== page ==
Power, Violent, and Justice
Athenians believe that the violent which are enforced for freedom is Justice. Meanwhile,it can be merged with the idea of revenge. Individuals are fighting for their honors when their polis were in danger. However, it could be avoided if a true standard of justice could be settled.   Besides,the rest of the passages enrich the evidence that similarities exist between cities and individuals. In passage 5, Thucydides illustrates friendships among private citizens is similar with the alliance between cities. In addition,Diodotus insists that Mytilene is not the only city would like to revolt. Other cities would betray as well. He further argues that cities behave similarly to individuals; one would easily make mistakes both privately and publicly. In his speech, Diodotus regards this fact as a part of human nature (529). As a matter of fact, Morrison argues in passage 6b, that “cities no less than individuals are affected by unexpected luck. Cities no less than individuals are subject to the enticements of chance, desire, and hope” (530). He implies that the speech between Euphemus and Camarina operates both of the individual and city level aswell. Last but not least, the eighth, which is discussed by Thucydides, is the only piece not given by speech. Thucydides thinks that cooler head prevails.People are not acting morally right like what they are normally behave during wartime.   Morrison thinks that deeper meaning of comparison between cities and individuals exist. The way Thucydides put his readers as interpreters is a successfully strategy. Morrison thinks that Thucydides successfully challenged Thucydides’ readers engaging his book as Thucydides put readers in a position of interpreter. He thinks the comparative model is high qualifies as it can be used as a tool for understand the past. He illustrates that the language Thucydides uses is signaling the comparison of cities and individuals. For example, he argues, “He uses the verb eikazein and related words, which means, “to compare,” and also “to make conjectures on the basis of comparison.”(532) Morrison illustrates that instead of point out the comparison directed Thucydides illustrate the idea through 7 passages from others’ speeches. At the end, he gives his own opinion that people are morally bad during wartime compare to peacetime.   Morrison argues another fact that the analogy of city and individual is of a deeper meaning rather than the shallow one. It could be described as a city’s unity,character, and behavior. It could lead the topic that whether justice and interpolitical could lead the new hope. Morrison used an example that it isnecessary to have impartial judges before there are disputes. Similar tocities, if cities act as individuals, since they are all in communities, then it is essential have a fair process to judge disputes. He mentioned, although some readers insisted that the weak would have to follow strong idea, there will not be any chances morally. Intrapolitical model is the best way to deal with the conflict between cities and cities. Athenians insist that all citizens are equally before the law. Furthermore, Morrison argues that there are two aspects of a city internal politics concerns the affairs of individuals within a community; external politics requires dealing with other states. However,theses two aspects are not totally different. “Human beings (and human nature) at the level of the individual may potentially be transferred to the larger-scale interaction between communities.” The democratic view of Cleon is loud and overt. It is unappropriate for Cleon giving a speech within such anger. According to Andrews, “Cleon thus devotes the second section of his speech to a legalistic and political justification of revenge which is at the same time a powerful appeal to anger”(Andrews, p.50). Andrews argues in his article, “Cleon’s Hidden Appeals” that, “Cleon isThucydides’ prime illustration of the post-Periclean leadership.” (Andrews,p.46) Furthermore, Cleon attracks certain aspects of democratic ideology.Andrews further disscusses, “Cleon’s objective is to remove for his audiencethe ideological impediment to the realization of their unspoken desire for greater power” (Andrews, p.47).  The idea of revolt of Cleon isdifferent from Pericles. By comparing to Pericles’s thought, which Atheniansshould not start a war, Andrews in his article, illustrates that “Cleon there says that revolt is pardonable only if involuntary” (Andrews, p.47). As amatter of fact, he argues that, “It is on this legalistic ground that the Athenians must distinguish voluntary rebels from those who have been force torevolt” (Andrews, p.47).   However, this kind of violent and power should be regulated to formal law. Andrews argues,“Cleon does indeed call upon his audience to preserve and respect the laws.”(Andrews, p.61). Andrews further argues that it is not the just the audience passion for revenge that Cleon menas to gratify, but also their desire”(Andrew, p.47). Athenians’ desire to extend their cities, protect their freedom.   Different level of power could lead to a different understanding of Justice. Contradictory to Cleon’s democratic view, accordingto Heath in his book “Justice in Thucydides’ Athenian Speech”, he thinks that opposite to punishment thought from Cleon, “Diodotus has shown that the proposed punishment is either unjust and disadvantageous, or just and disadvantageous; and in either case it is advantage that must take precedence.”(Heath, p.388)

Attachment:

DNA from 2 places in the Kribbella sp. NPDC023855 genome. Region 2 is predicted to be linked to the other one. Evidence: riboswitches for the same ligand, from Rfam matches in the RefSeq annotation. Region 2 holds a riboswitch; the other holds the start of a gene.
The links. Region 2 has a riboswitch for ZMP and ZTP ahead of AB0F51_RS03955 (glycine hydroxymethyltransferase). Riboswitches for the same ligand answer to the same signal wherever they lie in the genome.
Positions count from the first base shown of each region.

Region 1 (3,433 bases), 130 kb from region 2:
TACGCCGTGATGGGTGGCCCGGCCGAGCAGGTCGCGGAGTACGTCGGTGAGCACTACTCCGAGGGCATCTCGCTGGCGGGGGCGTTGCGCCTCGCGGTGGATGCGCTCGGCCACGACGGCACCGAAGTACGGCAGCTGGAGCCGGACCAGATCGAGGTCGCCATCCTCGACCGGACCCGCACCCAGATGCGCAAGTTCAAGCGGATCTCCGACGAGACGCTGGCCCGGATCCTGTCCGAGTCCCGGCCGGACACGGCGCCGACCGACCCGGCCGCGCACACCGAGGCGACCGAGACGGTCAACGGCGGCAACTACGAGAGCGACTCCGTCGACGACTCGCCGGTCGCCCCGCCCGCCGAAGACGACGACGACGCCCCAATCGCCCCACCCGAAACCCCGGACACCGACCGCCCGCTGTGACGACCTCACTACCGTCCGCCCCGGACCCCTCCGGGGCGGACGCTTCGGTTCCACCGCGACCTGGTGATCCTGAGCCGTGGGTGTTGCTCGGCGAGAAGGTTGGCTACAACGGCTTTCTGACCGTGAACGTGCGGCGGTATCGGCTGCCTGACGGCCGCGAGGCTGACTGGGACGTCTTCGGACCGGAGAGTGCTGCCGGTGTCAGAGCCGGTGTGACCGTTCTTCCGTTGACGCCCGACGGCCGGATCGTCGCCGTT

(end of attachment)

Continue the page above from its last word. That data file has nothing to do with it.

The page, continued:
Majorities’ interest and Justice